In this interview, Andrew J Hawkins, automotive expert and Transportation Editor of The Verge, explores the current landscape of car subscription models and their implications for the automotive industry and consumers. Hawkins provides a balanced perspective on the challenges to both automakers and drivers and shares his take on topics ranging from subscription fatigue and price gouging to jailbreaking and safety risks.
Alex Levin: How have initial car features subscription model tests fared? Are they increasing bottom lines for automakers overall, and how are they trending?
Andrew J. Hawkins: It’s probably too early to tell whether they’re increasing the bottom line. When looking at earnings reports and how companies report these numbers, it’s difficult to assess the impact they’re having.
Their bottom line may be a pretty minuscule percentage overall of the revenue that car makers bring in. However, as subscription services expand and evolve over time, they anticipate the potential to make millions, if not billions of dollars. While it’s too early to tell if this will pan out, I would guess that most companies don’t break these numbers out individually, so it’s hard to determine how much money they’re making from it considering we’re still in the early days of rolling out these business models.
AL: Do automakers expect the public to warm up to the idea of paying for these services and that the subscription model will be successful in the long term?
AH: Companies certainly expect customers to warm up to it, but whether they will remains to be seen. There is probably a lot of subscription fatigue among car buyers, as subscriptions have become a predominant way of interacting with media, food, and clothing – there has been a really dramatic shift toward subscription services over the last decade.
The idea of subscribing to things in their car might not excite customers, especially since cars used to come with fixed prices and optional features that were permanent. Now, the auto industry wants to flip that and make factory-equipped options subject to annual subscriptions, which customers might not be very excited about.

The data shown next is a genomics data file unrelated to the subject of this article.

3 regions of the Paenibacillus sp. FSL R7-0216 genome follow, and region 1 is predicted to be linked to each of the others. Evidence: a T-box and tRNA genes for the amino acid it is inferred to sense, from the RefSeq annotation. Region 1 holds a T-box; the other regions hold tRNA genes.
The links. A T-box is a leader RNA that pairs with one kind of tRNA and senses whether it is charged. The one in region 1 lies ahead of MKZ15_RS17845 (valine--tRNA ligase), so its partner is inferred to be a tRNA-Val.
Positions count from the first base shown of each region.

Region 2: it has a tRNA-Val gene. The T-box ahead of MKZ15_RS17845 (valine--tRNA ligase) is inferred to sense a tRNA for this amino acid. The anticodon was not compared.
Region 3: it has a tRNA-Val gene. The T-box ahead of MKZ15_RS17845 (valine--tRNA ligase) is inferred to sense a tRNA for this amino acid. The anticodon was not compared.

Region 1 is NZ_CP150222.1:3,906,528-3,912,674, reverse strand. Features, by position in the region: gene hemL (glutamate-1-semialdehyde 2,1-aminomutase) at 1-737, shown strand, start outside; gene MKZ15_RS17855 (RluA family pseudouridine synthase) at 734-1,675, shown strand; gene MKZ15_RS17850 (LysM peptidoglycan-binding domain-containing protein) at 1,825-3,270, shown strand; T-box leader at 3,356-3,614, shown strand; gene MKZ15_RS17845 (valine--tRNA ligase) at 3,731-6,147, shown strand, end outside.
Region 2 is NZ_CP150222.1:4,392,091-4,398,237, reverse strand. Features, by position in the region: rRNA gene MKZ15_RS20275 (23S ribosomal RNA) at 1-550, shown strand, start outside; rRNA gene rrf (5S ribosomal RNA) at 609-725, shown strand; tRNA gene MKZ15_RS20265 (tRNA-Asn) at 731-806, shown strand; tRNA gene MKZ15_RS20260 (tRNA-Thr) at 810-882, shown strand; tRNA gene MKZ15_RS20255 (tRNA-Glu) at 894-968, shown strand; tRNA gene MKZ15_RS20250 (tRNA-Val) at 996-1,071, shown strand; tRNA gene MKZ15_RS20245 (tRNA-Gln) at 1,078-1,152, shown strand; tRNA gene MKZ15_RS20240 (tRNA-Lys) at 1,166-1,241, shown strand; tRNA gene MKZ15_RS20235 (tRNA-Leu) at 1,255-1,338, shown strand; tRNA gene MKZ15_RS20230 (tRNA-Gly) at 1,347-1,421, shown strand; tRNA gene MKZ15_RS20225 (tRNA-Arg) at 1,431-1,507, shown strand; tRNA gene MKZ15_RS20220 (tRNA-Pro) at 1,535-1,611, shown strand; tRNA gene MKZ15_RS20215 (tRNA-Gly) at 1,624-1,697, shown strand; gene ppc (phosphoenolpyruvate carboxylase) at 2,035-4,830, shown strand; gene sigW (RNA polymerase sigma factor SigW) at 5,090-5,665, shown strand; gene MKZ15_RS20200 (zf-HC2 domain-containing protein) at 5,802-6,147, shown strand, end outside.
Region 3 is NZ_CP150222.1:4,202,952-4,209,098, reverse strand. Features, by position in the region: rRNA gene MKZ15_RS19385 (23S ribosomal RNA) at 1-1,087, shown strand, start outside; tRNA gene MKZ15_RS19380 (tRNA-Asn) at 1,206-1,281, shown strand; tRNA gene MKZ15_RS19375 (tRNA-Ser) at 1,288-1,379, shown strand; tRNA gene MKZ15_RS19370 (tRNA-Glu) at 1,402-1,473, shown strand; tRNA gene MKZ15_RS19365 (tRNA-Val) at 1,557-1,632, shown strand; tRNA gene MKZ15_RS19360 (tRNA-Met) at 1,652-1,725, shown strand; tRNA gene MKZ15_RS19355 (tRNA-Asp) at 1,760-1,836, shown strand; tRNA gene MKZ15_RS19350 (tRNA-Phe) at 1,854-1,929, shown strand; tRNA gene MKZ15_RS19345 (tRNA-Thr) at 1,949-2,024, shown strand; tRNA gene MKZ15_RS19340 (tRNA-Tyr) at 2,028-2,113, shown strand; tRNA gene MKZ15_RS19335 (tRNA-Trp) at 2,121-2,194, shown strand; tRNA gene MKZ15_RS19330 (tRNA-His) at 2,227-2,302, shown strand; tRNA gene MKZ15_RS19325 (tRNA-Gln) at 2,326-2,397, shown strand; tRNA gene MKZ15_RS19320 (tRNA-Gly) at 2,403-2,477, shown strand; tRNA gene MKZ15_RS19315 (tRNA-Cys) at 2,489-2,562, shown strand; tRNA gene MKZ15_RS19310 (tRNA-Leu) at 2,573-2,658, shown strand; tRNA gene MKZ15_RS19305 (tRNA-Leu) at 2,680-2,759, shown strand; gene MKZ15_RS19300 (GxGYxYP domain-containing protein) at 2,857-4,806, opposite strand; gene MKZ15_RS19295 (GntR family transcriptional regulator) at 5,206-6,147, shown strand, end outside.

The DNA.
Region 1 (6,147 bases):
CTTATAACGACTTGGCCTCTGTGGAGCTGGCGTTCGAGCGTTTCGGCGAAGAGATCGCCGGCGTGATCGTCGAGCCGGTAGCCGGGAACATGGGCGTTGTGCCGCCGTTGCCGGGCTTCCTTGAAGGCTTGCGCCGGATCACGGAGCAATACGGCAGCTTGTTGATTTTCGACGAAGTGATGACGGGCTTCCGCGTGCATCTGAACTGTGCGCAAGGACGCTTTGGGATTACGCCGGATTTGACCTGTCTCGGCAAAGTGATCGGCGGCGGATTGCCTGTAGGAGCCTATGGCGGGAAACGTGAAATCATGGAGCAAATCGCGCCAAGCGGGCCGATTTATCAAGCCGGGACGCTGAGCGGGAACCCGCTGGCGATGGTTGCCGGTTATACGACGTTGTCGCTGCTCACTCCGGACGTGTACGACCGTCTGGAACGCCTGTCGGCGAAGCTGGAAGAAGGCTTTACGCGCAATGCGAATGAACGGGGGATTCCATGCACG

AL: Do you think there are any features that customers are open to paying more for than others?
AH: Yeah, I do think there are software features that customers might be interested in, seen as luxury items. For example, Tesla has discussed the idea of customers subscribing to their full self-driving driver assist feature. Initially, it started at $7,000 and increased to $10,000, and now it’s around $15,000 or $12,000. That’s a significant amount to pay for a driver assist feature. When potential buyers see that number, they might hesitate to spend so much on it, even though it’s marketed as beneficial. They might be more open to an annual or monthly subscription, especially if they’re unsure about how it will affect their driving experience. They might love it if it makes their commute easier, but if they mostly drive on local roads and dislike the system’s behavior, they would want the option to opt out. Paying $15,000 for a feature and then never using it wouldn’t feel good.
On the other hand, with a subscription, there is more flexibility in using the feature. So, certain features like that could be more suitable for subscriptions. However, there are other features that customers would be unwilling to pay a subscription for, especially those they previously received for free. BMW faced backlash when they tried to charge a subscription fee for Apple CarPlay and Android Auto, which people expect to use for free in their cars. BMW had to reverse their decision due to the negative response. We are currently in an experimental phase for feature subscriptions in cars, and automakers will push the boundaries to see what customers are willing to accept.